Thank you for visiting RF Cafe! Electronics World Cover,TOC,and list of posted Popular Electronics articles QST Radio & TV News Radio-Craft Radio-Electronics Short Wave Craft Wireless World About RF Cafe RF Cafe Homepage RF Cafe in Morse Code Google Search of RF Cafe website Sitemap Electronics Equations Mathematics Equations Equations physics Manufacturers & distributors Engineer Jobs Twitter LinkedIn Crosswords Engineering Humor Kirt's Cogitations Engineering Event Calendar RF Engineering Quizzes AN/MPN-14 Radar 5CCG Notable Quotes App Notes Calculators Education Magazines Software,T-Shirts,Coffee Mugs Articles - submitted by RF Cafe visitors Simulators Technical Writings RF Cafe Archives Test Notes Wireless System Designer RF Stencils for Visio Shapes for Word Search RF Cafe Sitemap Advertising Facebook RF Cafe Forums RF Cafe Homepage Thank you for visiting RF Cafe!

Help! Need Some Advice on Cable Compensators... - RF Cafe Forums

The original RF Cafe Forums were shut down in late 2012 due to maintenance issues. Original posts:

Amateur Radio | Antennas | Circuits & Components | Systems | Test & Measurement

Post subject: Help! need some advice on cable compensators... Posted: Thu Nov 24, 2005 10:01 am


Joined: Thu Nov 24, 2005 2:40 am
Posts: 3
Hey guys,

I am in a quandry (Am trying to increase my vocabulary, and this is one of the new words I learned). I need to make a cable compensator. I have a basic idea of how the full device should work, but I am not sure how the cricuit works exactly. The biggest problem (from what I have read) with the compensator I need is that it needs a bandwidth of just over 1 Ghz. If anyone can offer some advice, or direction to a website it would be greatly appreciated!




Post subject: compensatorPosted: Thu Nov 24, 2005 11:27 am
When dealing with compensators, there are several questions you need to answer:
1. Fixed compensation, (manually) adjustable compensation, or automatic (self-tuning) compensation. These somewhat depend on whether the conditions you're compensating for are going to change either significantly or rapidly.
2. Assuming it's gain flatness and constant group delay you need, what is the range of correction needed? (Example: cable is down 20 dB at 1 GHz)
3. How accurate does it need to be (1 dB? 0.1 dB? 1 nanosecond? 100 picoseconds?)
4. Active or passive?

Good Luck!


Post subject: Posted: Fri Nov 25, 2005 5:02 am


Joined: Thu Nov 24, 2005 2:40 am
Posts: 3
hey mystery guest,

The questions were actually very useful (read:I hadn't thought of all that!). The compensator is meant to work on a very long coax line (about 60m if I am not mistaken). Delay not really the issue, but gain flatness is a BIG issue, I would like it to have as high an accuracy as possible (It is on our radio telescope, so we are doing VERY low level noise measurement). Also, the cable isn't really gonna change at all, so it will need to be adjustable, but just once so that you can set it for the specific cable and forget about it. Also, Passive I think is the way to go!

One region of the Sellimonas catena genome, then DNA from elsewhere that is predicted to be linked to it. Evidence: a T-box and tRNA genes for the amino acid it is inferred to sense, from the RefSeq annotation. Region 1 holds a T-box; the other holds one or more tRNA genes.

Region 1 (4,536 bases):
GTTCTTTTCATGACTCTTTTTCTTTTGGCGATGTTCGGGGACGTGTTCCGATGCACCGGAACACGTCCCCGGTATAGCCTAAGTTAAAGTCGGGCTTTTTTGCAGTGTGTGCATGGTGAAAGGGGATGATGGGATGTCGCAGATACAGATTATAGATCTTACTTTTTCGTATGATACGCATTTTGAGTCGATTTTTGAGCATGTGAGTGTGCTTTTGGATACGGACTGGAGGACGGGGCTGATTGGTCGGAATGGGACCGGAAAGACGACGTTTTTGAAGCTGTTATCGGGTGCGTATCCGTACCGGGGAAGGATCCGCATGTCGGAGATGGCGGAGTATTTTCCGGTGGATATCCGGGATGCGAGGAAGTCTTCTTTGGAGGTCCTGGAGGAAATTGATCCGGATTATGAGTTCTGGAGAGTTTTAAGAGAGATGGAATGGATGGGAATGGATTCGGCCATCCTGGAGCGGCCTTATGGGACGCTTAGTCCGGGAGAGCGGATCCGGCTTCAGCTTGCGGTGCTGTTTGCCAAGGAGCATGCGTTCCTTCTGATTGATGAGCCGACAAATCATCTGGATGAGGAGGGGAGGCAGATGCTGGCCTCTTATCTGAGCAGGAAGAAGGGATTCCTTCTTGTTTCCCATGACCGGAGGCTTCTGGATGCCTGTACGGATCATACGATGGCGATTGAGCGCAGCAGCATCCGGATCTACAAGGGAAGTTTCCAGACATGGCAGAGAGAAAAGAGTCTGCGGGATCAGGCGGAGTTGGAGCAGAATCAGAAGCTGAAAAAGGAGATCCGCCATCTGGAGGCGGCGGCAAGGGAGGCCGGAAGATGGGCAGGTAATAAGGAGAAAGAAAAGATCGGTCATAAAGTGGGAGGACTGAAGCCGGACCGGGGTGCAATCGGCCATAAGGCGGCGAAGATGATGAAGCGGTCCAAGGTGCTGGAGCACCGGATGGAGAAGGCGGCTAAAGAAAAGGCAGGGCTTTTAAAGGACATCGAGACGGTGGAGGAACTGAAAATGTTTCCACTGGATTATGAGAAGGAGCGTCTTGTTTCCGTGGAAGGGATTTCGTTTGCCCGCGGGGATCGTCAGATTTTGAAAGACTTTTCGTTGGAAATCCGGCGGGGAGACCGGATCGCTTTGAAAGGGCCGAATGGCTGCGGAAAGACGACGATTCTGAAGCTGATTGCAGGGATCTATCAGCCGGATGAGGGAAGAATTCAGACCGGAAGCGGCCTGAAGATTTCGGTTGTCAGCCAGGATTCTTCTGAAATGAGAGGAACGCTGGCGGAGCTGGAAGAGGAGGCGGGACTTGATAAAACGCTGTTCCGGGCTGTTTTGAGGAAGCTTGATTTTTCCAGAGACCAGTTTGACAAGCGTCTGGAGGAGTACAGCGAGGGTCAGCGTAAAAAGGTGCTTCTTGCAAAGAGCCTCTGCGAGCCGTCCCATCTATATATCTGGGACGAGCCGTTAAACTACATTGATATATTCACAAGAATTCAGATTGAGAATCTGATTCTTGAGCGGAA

I have the old unit here on my bench, and just tell me if I am completely wrong in my assumption. It looks like a butterworth filter, of which the Q is adjustable (with a little pot). I can't imagine that it would work at a particularly high frequecy as they have used old 5% carbon resistors... So what I would like to try is to replace it with is an adjustable Q tuned circuit, and use the lower end of the frequency responce slope as the compensation curve... Have I got the wrong end of the stick, or am I on the right track?

Thanx a lot for the help so far!



Post subject: EQPosted: Mon Nov 28, 2005 11:55 am
Do you really need that much correction for the gain? The unit you have is one of the classic configurations - a LPF with adjustable Q.

You might want to try to measure the response you're trying to equalize, and then using optimization to get the values for an equalizer. Tom Cuthbert's books discuss this in detail. (

Good Luck!

Posted  11/12/2012

RF Cafe Software

   Wireless System Designer - RF Cafe
Wireless System Designer

RF & EE Symbols Word
RF Stencils for Visio
Calculator Workbook
RF Workbench
Smith Chartâ„¢ for Visio
Smith Chartâ„¢ for Excel

About RF Cafe

Kirt Blattenberger - RF Cafe WebmasterCopyright
1996 - 2022
Kirt Blattenberger,

RF Cafe began life in 1996 as "RF Tools" in an AOL screen name web space totaling 2 MB. Its primary purpose was to provide me with ready access to commonly needed formulas and reference material while performing my work as an RF system and circuit design engineer. The Internet was still largely an unknown entity at the time and not much was available in the form of WYSIWYG ...

All trademarks, copyrights, patents, and other rights of ownership to images and text used on the RF Cafe website are hereby acknowledged.

My Hobby Website:

Try Using SEARCH
to Find What You Need. 
There are 1,000s of Pages Indexed on RF Cafe !